Actor and playwright Mark Doherty writes for Culture about Livin' Dred Theatre Company's eagerly anticipated revival of his acclaimed play Trad, which opens at the Pavillion Theatre, Dun Laoghaire this weekend, prior to a national tour.

I’d love to say that I intended to write Trad; that I conceived the idea, committed it to the page, and sat back and watched as it came to fruition as I had hoped and foreseen. I always imagined that this is how it works. And maybe it is, for great playwrights. My journey was a little different...

Trad began its life as a short radio piece- a two-hander, and little more than an extended sketch. It featured two ancient, bickering characters, father and son, bound together, mutually dependent, full of love and resentment equally, in an undefined time and place (anyone ever come across a fella called Beckett?). Anyhow, it went out on RTÉ radio, and that was that.

But I soon realised there was more to be done with it. The manuscript lived in a bottom drawer for months, but I could hear the characters screaming at me still. I would go to bed at night and re-run bits of scenes in my head. Or wake up to find the father and son had infiltrated my dreams. I could hear them with great clarity. So out came the script again. Without meaning to sound silly, this is a beautiful and privileged position to be in: the feeling that the characters are leading the writing process. On the rare days when this happens, it really is a thrill to go to work.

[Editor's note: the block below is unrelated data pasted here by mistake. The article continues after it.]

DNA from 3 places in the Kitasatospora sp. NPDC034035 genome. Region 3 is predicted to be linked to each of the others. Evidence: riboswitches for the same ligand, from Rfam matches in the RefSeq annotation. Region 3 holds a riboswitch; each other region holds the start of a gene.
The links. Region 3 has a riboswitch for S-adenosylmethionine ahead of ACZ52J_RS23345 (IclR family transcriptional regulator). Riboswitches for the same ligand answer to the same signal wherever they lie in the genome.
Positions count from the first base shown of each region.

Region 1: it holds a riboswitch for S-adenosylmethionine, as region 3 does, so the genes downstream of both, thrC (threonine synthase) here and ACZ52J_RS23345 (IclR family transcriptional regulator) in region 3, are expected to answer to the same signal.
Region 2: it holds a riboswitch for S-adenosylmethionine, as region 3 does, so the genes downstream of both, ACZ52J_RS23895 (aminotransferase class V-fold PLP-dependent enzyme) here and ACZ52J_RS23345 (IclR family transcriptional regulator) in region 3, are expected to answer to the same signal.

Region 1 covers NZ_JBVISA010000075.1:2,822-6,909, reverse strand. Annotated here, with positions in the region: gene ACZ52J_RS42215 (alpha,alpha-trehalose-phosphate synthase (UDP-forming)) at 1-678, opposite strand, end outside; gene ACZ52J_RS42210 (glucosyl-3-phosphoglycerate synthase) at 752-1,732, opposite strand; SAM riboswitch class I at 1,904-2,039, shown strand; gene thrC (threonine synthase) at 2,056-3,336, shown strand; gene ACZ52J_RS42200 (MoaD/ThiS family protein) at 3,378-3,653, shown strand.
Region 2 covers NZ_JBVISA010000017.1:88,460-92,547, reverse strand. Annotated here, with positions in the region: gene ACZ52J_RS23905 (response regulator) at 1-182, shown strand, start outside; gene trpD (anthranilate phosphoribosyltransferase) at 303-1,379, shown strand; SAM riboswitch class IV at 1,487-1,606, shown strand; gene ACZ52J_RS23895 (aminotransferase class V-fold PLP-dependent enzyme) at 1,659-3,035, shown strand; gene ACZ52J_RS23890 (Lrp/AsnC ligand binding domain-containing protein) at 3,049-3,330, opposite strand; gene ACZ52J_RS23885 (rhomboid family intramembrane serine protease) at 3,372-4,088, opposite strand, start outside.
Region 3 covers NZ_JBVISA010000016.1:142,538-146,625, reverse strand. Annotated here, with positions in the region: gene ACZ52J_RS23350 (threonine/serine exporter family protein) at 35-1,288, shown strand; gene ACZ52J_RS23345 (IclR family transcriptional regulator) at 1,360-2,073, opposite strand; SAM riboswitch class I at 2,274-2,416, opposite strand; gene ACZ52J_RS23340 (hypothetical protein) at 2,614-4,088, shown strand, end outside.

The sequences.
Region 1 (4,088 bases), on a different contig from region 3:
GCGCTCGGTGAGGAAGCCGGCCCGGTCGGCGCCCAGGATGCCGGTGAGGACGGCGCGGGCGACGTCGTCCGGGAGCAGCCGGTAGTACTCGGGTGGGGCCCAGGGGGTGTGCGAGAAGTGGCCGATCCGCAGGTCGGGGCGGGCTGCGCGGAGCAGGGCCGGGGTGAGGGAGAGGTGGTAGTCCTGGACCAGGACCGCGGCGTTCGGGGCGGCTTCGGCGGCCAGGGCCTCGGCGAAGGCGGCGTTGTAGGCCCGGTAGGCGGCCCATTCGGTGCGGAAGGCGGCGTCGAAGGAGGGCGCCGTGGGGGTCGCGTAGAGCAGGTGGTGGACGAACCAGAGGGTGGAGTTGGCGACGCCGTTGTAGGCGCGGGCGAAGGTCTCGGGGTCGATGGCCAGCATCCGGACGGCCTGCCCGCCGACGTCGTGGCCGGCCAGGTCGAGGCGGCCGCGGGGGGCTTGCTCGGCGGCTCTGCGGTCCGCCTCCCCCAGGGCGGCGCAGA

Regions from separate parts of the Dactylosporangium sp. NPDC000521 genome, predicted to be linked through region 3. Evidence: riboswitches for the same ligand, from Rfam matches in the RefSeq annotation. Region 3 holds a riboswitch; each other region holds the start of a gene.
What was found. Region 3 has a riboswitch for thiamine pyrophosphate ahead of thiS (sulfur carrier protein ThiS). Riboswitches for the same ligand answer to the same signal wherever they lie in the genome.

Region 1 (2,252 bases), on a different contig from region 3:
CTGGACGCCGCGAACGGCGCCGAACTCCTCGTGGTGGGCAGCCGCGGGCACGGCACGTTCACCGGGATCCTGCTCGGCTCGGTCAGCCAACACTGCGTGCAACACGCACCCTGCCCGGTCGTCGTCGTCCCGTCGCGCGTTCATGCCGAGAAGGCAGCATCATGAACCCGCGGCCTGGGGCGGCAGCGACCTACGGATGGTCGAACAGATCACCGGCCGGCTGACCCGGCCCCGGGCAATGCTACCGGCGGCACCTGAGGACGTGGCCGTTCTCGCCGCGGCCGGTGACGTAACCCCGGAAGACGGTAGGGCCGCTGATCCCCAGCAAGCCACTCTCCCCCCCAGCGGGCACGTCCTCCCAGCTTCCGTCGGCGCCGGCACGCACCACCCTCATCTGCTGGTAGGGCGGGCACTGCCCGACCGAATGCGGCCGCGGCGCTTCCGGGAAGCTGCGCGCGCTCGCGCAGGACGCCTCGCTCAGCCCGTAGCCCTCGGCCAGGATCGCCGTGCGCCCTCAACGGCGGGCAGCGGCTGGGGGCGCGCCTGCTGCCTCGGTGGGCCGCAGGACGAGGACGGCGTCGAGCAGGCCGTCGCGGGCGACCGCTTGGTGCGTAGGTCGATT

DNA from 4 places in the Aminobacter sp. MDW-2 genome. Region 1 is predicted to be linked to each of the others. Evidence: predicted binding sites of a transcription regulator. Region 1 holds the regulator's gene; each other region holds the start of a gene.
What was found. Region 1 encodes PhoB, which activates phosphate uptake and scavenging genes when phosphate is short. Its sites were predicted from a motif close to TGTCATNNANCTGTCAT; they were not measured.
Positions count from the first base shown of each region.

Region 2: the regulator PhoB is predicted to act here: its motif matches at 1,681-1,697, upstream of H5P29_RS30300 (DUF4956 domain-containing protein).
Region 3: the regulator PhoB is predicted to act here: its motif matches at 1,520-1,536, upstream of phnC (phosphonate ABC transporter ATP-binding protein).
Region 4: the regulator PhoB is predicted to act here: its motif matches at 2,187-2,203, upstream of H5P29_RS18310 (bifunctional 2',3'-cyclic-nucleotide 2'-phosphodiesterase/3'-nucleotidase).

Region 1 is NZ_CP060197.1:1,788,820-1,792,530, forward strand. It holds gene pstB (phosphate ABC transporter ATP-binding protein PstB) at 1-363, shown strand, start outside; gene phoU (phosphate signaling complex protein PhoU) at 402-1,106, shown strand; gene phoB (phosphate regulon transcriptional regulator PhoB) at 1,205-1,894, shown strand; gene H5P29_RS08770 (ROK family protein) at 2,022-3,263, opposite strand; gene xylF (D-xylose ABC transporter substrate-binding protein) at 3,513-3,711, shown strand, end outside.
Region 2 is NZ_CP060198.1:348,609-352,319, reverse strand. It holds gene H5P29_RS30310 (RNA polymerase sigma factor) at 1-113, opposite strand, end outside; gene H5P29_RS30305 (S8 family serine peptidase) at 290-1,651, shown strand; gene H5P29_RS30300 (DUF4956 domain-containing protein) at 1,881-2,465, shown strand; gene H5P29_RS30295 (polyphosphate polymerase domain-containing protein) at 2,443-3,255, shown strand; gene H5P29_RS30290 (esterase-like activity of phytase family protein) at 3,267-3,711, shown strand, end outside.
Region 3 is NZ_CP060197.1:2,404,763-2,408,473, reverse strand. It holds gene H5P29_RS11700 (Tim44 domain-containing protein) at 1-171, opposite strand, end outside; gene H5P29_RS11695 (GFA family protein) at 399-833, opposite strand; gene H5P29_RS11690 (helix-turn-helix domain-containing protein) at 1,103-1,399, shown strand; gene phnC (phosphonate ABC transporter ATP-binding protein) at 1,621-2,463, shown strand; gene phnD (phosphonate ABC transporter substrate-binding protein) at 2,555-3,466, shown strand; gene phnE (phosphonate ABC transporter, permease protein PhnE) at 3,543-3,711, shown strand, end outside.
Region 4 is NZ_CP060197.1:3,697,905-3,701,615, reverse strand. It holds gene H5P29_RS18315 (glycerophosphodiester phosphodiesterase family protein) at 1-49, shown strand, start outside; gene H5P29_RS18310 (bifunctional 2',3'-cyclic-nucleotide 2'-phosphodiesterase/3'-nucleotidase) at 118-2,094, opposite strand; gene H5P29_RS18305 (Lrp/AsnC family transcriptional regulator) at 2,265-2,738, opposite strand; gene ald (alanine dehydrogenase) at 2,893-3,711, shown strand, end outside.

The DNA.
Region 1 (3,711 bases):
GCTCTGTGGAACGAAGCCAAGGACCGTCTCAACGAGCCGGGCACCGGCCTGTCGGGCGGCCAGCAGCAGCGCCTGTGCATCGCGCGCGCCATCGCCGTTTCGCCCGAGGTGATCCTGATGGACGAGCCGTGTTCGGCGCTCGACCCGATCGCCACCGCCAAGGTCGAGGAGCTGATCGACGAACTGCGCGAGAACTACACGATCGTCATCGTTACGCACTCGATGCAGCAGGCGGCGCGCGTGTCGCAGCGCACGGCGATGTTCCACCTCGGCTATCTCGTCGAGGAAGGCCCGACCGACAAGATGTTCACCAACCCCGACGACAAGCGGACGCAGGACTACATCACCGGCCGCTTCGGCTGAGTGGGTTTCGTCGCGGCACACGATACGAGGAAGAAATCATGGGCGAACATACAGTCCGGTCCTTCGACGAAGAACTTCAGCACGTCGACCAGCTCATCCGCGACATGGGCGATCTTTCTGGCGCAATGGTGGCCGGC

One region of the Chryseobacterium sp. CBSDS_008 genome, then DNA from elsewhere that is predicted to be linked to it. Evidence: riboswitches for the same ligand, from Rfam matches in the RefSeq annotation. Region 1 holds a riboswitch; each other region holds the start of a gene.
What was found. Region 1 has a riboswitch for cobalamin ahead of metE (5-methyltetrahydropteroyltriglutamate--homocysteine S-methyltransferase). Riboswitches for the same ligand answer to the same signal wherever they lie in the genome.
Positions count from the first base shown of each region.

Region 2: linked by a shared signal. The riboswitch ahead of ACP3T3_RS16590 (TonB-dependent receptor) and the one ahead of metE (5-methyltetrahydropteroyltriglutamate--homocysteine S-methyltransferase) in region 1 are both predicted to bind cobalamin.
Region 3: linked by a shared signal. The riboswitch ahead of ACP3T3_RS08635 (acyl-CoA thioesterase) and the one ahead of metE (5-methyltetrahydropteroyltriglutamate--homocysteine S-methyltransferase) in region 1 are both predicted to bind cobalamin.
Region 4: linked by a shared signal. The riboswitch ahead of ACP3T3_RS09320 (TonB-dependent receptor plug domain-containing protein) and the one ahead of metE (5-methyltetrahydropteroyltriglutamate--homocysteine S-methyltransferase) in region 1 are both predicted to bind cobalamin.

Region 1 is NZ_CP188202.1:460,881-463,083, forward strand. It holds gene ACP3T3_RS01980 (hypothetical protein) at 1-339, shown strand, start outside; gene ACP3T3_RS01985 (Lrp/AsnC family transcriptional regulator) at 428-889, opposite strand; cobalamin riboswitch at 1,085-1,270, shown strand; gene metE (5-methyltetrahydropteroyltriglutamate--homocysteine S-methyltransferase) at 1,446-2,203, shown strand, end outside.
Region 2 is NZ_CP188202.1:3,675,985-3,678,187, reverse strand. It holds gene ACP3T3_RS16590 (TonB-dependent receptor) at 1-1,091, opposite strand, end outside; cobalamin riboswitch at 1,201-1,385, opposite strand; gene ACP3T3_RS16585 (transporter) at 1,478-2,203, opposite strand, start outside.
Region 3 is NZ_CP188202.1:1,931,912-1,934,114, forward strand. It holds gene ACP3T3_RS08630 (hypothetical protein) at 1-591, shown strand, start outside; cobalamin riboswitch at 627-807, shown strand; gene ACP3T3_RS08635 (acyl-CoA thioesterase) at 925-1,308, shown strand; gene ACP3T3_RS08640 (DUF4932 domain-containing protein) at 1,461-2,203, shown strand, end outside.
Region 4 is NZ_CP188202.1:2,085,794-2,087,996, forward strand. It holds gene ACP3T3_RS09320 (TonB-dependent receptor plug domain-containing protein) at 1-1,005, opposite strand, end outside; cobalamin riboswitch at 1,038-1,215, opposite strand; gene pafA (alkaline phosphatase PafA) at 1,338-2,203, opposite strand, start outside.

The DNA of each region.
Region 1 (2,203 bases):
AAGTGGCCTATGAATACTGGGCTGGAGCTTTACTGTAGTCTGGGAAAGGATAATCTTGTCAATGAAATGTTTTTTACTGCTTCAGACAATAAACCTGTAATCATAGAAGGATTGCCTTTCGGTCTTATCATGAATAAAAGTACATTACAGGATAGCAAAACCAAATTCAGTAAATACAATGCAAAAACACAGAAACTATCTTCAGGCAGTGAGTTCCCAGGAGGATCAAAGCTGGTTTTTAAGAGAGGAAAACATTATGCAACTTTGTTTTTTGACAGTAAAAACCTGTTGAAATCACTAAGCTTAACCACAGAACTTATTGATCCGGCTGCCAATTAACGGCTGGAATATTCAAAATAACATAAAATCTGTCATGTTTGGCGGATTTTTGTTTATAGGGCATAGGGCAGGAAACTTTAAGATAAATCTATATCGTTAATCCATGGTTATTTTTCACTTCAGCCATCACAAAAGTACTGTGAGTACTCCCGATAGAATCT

Listen: Director Aaron Monaghan and actors Emmet Kirwan and Seamus O'Rourke chat about Trad to RTÉ Arena:

Around this time, Rough Magic and the Dublin Fringe Festival came up with an initiative for new playwrights, called Seeds. In this environment, with lots of help and encouragement, my little play developed further. A year and a million rewrites later and I felt Trad, as a full-length stage piece, was ready to show to somebody. I bumped into legendary Irish (and true) playwright Tom Murphy and felt confident enough to tell him I had a play. I remember the look in his eye. "It’s not a play until actors breathe life into it. What you have is a script!" Humbled, and ever so slightly injured, I carried on. I was lucky then to find a sympathetic producer. Rose Parkinson, Galway International Theatre Festival director, got a hold of it, and got it! Mikel Murfi directed, and a perfect trio of actors, Frankie McCafferty, Peter Gowan and David Pearse, with a perfect blend of empathy and true comedy bones, turned the script into a play. Jim Doherty added music, and Trad came to life.

Watch: Director Arron Monahan talks Trad:

It’s quite bonkers, quite a surreal piece, and at the time, I felt, quite peculiarly Irish. The youngest character by far is one hundred and is missing an arm. His Da is missing a leg. But this doesn’t stop them setting out on one final short, epic, voyage. Having seen productions of it over the years, in far-flung places, it seems there’s a father/ son relationship at its heart that is recognizable and rings true anywhere. I can’t wait to see what director Aaron Monaghan and Livin’ Dred Theatre Company do with it!

Trad is at The Pavillion Theatre, Dun Laoghaire from April 5th-6th, before touring nationwide - find out more here.